Since the introduction of My Student Body eight years ago, the University has seen a decrease in risky drinking habits.
MSB is a required online interactive prevention education course for incoming students. The course covers alcohol, illicit and prescription drug use and sexual violence.
Students who do not complete this requirement will have a hold placed on their account and will not be able to add or drop classes.
Underage drinking at the University has decreased from 72.4 percent in 2011 to 69.9 percent in the spring of 2013, according to the Core Alcohol and Drug Survey, a national survey that polls students at different colleges about alcohol and drug use.
In 2013, 46.6 percent of LSU students said they participated in binge drinking, down from 51.8 percent in 2011, according to the survey.
MSB focuses on helping incoming students develop positive habits by giving them the truth, because the majority of all alcohol and drug violations are committed by first-year students, said Health Promotions Coordinator Kathryn Saichuk.
The program encourages low-risk behavior instead of telling students to abstain from drinking and other activities, Saichuk said.
Ideally, the Student Health Center would prefer students not to participate in risky behavior at all, but that’s not realistic, Saichuk said.
Students need to know their actions affect them academically, financially and can also affect their family and friends, Saichuk said. Unlike 30 years ago when students received a slap on the hand for violations, students now face losing their TOPS scholarships, being dismissed from the University and incurring legal consequences.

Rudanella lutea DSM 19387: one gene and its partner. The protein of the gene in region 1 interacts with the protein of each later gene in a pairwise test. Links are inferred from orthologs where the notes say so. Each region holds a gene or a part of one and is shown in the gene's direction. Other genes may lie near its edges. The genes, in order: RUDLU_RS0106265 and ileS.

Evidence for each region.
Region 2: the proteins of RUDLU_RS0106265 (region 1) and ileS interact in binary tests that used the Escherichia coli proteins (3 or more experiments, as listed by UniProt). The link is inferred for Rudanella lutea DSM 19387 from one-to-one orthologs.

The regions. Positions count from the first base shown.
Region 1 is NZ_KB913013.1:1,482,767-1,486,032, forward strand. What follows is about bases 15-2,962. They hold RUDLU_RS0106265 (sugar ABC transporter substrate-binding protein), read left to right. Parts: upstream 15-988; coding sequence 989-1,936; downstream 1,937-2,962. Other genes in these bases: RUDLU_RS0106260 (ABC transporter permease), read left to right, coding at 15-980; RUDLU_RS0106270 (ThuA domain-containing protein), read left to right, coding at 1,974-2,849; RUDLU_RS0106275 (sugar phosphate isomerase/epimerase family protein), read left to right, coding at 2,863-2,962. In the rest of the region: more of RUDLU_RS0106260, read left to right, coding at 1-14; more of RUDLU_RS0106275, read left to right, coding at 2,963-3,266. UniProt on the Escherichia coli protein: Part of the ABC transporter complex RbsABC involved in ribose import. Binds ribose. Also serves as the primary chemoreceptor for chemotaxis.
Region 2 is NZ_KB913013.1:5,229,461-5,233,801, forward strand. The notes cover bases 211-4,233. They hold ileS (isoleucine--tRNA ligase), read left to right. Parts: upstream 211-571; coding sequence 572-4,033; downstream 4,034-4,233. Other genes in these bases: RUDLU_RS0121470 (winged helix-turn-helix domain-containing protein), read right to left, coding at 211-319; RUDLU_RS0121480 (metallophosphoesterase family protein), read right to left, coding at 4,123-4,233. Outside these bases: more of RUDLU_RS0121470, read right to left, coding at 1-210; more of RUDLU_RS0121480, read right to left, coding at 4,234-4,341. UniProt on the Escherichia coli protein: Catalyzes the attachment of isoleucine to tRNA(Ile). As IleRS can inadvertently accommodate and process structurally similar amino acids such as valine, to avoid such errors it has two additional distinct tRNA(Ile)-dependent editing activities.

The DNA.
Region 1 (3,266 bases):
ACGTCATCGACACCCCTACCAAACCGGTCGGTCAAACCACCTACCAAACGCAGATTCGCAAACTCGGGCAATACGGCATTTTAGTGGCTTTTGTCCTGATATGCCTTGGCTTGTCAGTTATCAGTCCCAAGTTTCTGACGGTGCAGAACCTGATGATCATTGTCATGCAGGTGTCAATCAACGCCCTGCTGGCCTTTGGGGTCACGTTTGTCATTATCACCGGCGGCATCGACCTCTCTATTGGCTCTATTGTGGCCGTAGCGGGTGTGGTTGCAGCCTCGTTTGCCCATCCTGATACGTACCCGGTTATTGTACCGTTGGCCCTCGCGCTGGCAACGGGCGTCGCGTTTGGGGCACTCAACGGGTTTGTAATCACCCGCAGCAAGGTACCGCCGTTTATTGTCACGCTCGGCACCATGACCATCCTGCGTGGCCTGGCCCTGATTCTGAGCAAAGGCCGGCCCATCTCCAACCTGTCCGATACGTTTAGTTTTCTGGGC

Because of the stories and myths students hear, there is a disconnect of what they think others on campus are doing to what is really going on, Saichuk said.
“They think everyone is drinking, smoking and having sex, but that is not the reality,” Saichuk said.
According to the Core Alcohol and Drug Survey, 62.9 percent of students believed that the average student on campus uses some form of drug at least once a week, when only 22.4 percent students reported using marijuana, 7.9 percent reported using amphetamines and 2.1 percent reported using a sedative in the past 30 days.
The Student Health Center only receives students’ scores and does not see their individual answers, Saichuk said. They do, however, get the total numbers about how students answered each question. That data is used to help plan what programs and topics the Student Health Center will focus on.
Most students do not want to spend the time to take the course, but once they do take it, they see the benefits, Saichuk said.